Watching out for your neighbours

The police tell us that community safety is up to all of us, not just the men and women in uniform. That’s the idea behind Neighbourhood Watch, a proven program for reducing break-ins and other neighbourhood crime.

  • The strategy is simple: residents simply look out for each other and for any suspicious activities. Your police department will assess your community needs and help you set up the program. The neighbours decide on which one of them will be the contact for the police. But all you really have to do is be alert to what’s going on in your neighbourhood.

  • If you see a stranger in the neighbourhood, ask if you can be of help or what they’re looking for. If burglars are casing the area, the questions might be enough to scare them off.

  • If you spot anything unusual or potentially threatening, notify your neighbours and the police. It’s still up to the police to confront suspidous individuals and make any necessary arrests.

  • When you set up a Neighbourhood Watch program a notice is posted in your neighbourhood and the houses get stickers to put up. This can also make intruders think twice about targeting your neighbourhood, and it ates an atmosphere of community spirit.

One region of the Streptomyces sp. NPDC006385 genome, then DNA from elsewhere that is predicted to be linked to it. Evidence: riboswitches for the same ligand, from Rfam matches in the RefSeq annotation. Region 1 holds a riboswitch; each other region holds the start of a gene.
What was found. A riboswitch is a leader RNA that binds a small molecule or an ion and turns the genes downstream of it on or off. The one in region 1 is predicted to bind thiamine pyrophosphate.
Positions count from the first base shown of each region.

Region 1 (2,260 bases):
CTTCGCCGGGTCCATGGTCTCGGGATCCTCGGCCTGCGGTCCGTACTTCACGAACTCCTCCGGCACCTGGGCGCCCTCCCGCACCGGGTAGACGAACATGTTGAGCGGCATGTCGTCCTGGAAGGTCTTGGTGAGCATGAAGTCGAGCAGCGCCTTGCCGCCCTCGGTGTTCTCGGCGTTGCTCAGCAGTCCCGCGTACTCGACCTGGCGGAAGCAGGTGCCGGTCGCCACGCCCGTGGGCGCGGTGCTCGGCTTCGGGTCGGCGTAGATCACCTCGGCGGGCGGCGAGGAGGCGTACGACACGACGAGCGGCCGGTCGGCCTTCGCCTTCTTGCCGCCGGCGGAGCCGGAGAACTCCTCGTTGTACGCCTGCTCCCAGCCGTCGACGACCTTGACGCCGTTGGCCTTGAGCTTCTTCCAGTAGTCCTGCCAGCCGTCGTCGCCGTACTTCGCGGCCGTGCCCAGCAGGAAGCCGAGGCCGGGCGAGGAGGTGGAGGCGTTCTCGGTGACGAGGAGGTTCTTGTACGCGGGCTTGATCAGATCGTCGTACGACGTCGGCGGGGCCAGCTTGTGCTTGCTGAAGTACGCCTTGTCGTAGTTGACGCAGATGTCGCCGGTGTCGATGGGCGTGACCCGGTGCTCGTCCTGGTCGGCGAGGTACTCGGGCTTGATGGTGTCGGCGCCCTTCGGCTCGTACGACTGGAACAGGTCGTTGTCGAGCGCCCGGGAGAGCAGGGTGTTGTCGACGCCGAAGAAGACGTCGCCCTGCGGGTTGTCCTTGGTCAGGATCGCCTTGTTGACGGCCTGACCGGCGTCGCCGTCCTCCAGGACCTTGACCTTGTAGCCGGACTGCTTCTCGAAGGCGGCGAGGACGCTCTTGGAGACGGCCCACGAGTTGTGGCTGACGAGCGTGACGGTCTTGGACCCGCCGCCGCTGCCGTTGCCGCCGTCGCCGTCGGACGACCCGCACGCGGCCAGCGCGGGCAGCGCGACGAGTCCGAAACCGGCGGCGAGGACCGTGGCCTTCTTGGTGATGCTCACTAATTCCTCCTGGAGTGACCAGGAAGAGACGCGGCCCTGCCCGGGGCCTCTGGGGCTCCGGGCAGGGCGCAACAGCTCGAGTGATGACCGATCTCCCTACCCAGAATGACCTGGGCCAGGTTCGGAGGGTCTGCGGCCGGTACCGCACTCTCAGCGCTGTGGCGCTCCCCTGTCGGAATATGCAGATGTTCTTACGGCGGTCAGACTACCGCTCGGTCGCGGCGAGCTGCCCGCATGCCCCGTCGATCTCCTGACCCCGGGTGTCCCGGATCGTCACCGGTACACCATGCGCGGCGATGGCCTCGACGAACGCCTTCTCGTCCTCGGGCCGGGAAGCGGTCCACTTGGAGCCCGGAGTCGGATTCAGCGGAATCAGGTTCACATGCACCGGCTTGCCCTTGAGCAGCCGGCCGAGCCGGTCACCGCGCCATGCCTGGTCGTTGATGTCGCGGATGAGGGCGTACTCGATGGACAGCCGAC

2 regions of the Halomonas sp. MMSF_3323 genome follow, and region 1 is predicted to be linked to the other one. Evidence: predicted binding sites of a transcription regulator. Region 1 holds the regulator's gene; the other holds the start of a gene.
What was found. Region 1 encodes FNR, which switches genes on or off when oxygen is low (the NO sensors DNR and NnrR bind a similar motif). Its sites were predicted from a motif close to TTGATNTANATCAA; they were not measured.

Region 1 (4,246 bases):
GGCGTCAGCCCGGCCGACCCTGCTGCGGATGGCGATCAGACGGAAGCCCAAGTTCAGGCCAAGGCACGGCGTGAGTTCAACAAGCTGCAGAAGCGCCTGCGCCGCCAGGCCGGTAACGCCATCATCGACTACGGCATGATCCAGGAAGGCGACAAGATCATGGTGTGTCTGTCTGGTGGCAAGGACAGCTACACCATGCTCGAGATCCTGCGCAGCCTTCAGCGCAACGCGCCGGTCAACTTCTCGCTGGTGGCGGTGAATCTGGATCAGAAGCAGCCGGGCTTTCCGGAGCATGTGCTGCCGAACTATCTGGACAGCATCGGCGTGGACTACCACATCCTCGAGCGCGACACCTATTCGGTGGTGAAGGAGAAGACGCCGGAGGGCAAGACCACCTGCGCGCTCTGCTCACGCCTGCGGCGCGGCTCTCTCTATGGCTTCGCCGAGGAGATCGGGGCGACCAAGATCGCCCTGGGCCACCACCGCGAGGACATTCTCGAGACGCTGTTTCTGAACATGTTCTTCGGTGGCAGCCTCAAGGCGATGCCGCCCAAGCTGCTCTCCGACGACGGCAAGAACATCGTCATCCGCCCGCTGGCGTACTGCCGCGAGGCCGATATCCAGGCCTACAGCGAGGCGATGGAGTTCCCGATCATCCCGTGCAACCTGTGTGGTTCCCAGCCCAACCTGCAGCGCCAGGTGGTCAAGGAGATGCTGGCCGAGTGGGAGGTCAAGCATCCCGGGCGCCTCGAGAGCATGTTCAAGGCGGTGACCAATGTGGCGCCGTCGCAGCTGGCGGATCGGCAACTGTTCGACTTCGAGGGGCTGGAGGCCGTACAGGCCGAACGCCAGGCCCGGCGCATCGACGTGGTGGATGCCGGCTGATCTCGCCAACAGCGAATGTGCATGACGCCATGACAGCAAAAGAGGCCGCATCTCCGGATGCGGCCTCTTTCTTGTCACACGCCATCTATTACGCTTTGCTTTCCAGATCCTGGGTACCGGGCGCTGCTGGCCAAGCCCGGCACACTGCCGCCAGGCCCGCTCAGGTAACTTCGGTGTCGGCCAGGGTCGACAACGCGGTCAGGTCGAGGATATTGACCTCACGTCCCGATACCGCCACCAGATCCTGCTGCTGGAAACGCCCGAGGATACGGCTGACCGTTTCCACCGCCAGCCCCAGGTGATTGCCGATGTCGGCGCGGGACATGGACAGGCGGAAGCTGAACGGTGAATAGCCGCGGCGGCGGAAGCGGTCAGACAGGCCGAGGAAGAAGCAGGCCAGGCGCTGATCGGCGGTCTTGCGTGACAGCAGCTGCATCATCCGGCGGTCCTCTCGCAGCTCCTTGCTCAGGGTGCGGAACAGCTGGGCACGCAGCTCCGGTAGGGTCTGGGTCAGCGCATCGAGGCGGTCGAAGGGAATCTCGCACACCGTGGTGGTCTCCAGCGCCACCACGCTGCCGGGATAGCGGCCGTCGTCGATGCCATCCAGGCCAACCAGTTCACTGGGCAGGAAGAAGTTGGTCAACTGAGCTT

• For the Neighbourhood Watch program in some big cities, there’s a computer system called PC Cops. This system lets a computer contact your Neighbourhood Watch representative on the phone with updates and information on local crime. It’s very useful if there’s a prowler or attacker at work in your area. It’s a fairly new concept, so check with your local police department.

  • For general crime prevention advice, take advantage of your police department. They’ll send a crime prevention officer to your area, apartment building, or place of business to make a crime risk assessment and suggest ways to improve security. All it takes is a phone call and it doesn’t cost anything.

  • If you really want to be neighbourly, here’s an idea for maintaining security when your house is empty. Burglars often ring the bell to see if anyone’s home. If you’re away for long periods, talk to your next door neighbour about installing an inexpensive remote doorbell transmitter, so the bell will ring in the next house. This way; if a burglar rings the bell of a vacant house, the neighbour can look out the window or door and see who’s there. No burglar wants to be seen. It’s a bit of an unusual idea, but, hey, what are neighbours for!

  • Courtesy The McLennan Group.